Visualization and Imaging
Technological innovation in extracting and refining petroleum has given us a set of sophisticated tools that work under a wide range of challenging reservoir conditions. But even the best extraction technology depends on a more certain assessment and analysis of the hydrocarbon in formation.
The days of drilling wells based on a hunch and intuition are long gone. Oil exploration and production today rely on sophisticated seismic and computational techniques to identify and characterize underground reservoirs.
A seismic survey is like a stereo camera, with one very important difference. Software plays the role of the camera’s lens, combining and focusing the huge volumes of data collected by seismic instruments into images of the earth’s subsurface. While automated focusing is essential, it remained a long-standing technical challenge. A solution came through advanced applied mathematics.
Developed at Rice, differential semblance optimization (DSO) focuses seismic data in a way similar to split-image focusing in an ordinary camera. Various parts of the data produce independent images, which are aligned to reveal the full picture -- the overall structure of the hydrocarbon reservoir.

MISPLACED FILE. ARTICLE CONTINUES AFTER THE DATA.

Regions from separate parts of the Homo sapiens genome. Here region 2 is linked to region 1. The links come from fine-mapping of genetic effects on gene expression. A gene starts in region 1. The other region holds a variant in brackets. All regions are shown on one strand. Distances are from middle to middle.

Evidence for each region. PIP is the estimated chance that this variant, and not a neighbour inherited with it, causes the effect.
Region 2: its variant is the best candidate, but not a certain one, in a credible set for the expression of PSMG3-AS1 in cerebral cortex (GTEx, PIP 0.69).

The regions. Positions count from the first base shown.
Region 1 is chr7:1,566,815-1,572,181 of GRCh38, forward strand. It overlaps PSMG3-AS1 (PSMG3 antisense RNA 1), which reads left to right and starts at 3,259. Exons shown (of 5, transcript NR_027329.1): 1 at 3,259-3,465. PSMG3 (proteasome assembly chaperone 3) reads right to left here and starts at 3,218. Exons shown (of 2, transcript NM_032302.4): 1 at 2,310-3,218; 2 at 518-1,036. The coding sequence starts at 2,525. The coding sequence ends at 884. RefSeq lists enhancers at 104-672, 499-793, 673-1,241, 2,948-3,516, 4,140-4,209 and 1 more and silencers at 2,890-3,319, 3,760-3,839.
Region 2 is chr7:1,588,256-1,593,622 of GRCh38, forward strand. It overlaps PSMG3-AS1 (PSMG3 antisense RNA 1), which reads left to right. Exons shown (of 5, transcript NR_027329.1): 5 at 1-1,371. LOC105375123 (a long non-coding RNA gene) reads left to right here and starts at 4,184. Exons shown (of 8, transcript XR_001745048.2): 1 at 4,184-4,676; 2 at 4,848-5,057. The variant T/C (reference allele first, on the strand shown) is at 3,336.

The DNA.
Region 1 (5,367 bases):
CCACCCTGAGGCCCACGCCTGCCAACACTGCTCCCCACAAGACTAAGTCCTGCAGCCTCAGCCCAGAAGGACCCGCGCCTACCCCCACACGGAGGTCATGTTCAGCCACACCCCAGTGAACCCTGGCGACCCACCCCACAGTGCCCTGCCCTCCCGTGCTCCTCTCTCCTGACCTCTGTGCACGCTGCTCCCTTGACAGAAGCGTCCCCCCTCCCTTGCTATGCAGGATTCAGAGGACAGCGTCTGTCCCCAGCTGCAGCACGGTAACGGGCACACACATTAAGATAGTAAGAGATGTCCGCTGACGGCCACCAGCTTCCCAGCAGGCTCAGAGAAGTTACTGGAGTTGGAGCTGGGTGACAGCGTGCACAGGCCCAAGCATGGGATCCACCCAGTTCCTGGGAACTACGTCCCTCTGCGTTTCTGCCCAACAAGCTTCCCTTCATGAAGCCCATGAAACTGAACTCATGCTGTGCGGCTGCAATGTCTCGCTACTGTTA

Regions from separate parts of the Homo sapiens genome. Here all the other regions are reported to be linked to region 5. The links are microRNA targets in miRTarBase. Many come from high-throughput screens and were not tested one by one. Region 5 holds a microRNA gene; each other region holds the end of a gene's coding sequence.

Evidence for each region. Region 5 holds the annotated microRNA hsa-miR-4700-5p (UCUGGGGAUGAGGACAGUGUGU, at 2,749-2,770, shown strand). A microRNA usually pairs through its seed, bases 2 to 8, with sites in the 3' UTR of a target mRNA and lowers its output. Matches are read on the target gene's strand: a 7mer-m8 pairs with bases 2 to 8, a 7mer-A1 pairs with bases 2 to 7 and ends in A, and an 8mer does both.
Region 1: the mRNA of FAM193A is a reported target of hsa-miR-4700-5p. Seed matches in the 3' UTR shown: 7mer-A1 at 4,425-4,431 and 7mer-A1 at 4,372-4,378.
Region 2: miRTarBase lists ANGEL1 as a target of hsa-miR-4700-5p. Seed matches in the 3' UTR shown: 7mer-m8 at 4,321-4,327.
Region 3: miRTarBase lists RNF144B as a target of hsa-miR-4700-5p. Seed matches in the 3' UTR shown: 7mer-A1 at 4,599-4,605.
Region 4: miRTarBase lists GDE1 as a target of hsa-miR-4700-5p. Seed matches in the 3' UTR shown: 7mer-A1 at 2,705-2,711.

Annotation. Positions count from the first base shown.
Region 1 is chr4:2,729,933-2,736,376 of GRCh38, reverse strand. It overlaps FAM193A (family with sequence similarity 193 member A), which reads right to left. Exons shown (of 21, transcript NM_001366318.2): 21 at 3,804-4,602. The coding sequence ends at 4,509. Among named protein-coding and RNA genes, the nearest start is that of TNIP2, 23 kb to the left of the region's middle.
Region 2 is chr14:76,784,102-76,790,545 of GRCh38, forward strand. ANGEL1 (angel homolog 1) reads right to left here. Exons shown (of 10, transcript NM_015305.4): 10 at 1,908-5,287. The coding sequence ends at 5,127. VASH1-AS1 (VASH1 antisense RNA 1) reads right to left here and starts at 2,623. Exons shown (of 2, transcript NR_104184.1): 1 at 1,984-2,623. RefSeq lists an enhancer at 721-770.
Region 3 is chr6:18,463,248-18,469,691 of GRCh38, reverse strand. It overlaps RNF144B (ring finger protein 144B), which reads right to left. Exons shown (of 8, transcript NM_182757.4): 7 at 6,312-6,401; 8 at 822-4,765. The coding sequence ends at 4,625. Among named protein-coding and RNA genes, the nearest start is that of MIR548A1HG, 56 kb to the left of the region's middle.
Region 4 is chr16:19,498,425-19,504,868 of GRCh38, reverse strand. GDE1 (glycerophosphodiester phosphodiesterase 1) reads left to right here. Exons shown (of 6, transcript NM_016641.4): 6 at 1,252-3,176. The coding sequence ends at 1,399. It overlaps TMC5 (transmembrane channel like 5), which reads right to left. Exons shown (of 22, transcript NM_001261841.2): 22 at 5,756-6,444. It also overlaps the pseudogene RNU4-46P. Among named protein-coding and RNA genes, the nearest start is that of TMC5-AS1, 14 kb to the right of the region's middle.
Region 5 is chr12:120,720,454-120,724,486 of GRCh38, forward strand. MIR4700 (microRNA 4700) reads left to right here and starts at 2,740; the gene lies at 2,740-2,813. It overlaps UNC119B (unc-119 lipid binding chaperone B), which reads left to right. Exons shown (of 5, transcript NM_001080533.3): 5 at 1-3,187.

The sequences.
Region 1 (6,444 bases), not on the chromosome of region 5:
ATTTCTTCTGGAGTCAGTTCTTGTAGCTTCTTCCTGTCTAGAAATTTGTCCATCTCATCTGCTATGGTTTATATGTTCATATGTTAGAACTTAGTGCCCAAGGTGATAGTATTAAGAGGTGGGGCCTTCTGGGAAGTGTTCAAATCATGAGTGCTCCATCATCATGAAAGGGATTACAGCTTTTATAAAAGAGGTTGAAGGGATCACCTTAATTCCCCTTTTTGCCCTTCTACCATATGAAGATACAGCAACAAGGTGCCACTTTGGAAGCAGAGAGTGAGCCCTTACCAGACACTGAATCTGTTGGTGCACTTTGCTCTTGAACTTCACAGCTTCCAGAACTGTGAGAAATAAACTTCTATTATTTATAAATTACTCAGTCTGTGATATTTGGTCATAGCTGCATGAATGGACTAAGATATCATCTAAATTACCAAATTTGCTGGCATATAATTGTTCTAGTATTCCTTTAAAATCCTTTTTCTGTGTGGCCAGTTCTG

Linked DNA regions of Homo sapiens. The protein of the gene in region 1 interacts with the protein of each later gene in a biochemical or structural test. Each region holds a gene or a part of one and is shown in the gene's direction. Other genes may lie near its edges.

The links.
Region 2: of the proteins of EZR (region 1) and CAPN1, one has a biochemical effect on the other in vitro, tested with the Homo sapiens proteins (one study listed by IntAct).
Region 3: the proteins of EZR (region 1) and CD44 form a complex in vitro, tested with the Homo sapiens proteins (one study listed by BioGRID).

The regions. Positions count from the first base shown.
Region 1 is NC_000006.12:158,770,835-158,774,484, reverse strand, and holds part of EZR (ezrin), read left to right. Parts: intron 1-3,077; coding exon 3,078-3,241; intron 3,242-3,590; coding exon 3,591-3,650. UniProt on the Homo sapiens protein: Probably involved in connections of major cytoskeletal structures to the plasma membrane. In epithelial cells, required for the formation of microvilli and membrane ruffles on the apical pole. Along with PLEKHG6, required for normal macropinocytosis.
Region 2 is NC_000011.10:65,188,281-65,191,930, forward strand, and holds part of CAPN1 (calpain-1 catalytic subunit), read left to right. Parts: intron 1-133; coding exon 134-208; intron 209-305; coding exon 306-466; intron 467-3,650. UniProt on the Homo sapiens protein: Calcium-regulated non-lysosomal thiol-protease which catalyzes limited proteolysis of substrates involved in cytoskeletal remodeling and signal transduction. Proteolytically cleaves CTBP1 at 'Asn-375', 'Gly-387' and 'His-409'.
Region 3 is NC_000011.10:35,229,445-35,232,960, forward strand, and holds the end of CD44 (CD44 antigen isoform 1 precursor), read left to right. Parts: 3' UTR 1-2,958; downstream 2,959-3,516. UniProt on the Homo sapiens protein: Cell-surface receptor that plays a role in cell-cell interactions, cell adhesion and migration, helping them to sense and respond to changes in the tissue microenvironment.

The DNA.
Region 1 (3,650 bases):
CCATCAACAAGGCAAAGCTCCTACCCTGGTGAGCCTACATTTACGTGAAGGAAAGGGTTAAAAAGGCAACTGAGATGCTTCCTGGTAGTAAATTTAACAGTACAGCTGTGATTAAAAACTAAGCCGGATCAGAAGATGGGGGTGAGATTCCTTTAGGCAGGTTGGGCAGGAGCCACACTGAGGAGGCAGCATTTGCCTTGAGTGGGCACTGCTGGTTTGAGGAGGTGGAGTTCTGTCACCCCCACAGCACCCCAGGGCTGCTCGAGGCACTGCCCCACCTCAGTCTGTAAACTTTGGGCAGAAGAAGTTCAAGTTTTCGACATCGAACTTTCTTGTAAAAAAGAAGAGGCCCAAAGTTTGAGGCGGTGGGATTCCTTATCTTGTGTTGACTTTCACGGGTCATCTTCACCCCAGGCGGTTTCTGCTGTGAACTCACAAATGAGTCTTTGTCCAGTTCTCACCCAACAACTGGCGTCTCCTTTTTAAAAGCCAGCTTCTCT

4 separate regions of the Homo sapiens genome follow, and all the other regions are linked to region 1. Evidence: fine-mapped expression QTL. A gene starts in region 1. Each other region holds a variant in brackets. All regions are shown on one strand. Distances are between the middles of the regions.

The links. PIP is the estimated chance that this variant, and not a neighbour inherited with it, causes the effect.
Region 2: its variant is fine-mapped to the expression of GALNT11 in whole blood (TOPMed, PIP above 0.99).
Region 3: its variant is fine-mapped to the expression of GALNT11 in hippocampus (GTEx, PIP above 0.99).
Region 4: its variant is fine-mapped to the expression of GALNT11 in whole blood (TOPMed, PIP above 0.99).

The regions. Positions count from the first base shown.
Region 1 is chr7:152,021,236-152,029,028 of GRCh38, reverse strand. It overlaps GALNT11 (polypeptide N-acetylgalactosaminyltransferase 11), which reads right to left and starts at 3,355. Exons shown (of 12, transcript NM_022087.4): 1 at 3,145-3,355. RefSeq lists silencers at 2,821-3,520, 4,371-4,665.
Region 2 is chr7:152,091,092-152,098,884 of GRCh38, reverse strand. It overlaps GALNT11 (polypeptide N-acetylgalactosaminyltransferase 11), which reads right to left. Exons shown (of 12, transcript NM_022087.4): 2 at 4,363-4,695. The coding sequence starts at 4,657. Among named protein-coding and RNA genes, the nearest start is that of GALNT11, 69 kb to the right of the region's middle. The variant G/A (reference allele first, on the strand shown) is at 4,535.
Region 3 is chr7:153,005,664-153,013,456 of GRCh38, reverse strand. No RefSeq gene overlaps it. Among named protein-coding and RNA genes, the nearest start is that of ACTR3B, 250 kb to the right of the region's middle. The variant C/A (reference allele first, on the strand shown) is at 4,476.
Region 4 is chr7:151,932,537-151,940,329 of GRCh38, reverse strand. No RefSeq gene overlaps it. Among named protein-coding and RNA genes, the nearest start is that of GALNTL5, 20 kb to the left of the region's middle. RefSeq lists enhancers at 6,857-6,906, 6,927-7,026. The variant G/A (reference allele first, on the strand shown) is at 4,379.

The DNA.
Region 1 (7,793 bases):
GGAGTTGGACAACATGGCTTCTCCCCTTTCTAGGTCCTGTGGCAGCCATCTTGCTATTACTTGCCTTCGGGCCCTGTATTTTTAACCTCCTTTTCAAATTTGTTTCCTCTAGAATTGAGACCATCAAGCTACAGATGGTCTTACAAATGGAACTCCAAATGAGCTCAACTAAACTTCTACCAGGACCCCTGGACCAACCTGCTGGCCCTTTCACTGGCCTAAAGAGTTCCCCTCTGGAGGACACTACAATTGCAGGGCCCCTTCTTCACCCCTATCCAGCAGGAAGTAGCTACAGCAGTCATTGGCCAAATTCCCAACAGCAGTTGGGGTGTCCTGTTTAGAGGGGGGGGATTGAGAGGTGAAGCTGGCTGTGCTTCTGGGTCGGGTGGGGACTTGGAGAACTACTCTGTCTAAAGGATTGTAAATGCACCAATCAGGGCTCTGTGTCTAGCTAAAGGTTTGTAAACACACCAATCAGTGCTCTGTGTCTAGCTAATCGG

The theoretical breakthrough for DSO came years ahead of the necessary computational power. Since 1992, The Rice Inversion Project (TRIP) has focused on accelerating DSO's performance and documenting its potential for accurate subsurface imaging. TRIP provides the computational and applied mathematics to make DSO feasible and Rice's Ken Kennedy Institute for Information Technology, Center for Computational Geophysics, Research Computing Support Group, and Chevron Visualization Laboratory provide the expertise and hardware to bring it to life.
From Abstract Equations to Crystal-Clear Imagery:
Rice’s Center for Computational Geophysics (CCG) provides the cross-disciplinary framework to turn theoretical advances like DSO into practical solutions. Working together, researchers from the Earth Sciences and Computational and Applied Mathematics departments apply high-performance computing and visualization methods to actual field measurements. CCG makes extensive use of the Chevron Visualization Laboratory at Rice for the technology needed to evaluate new theory-based solutions via high-resolution graphics. Advanced modeling and imaging make exploration more predictable and less costly — good news for producers and consumers alike.
For more information, please contact The Rice Inversion Project (TRIP), the Ken Kennedy Institute for Information Technology (K2I), the Chevron Visualization Laboratory and our experts Jan Odegard, Moshe Vardi, Maarten de Hoop, Bill Symes, Richard Gordon, Matthias Heinkenschloss, Fenglin Niu, and Alan Levander.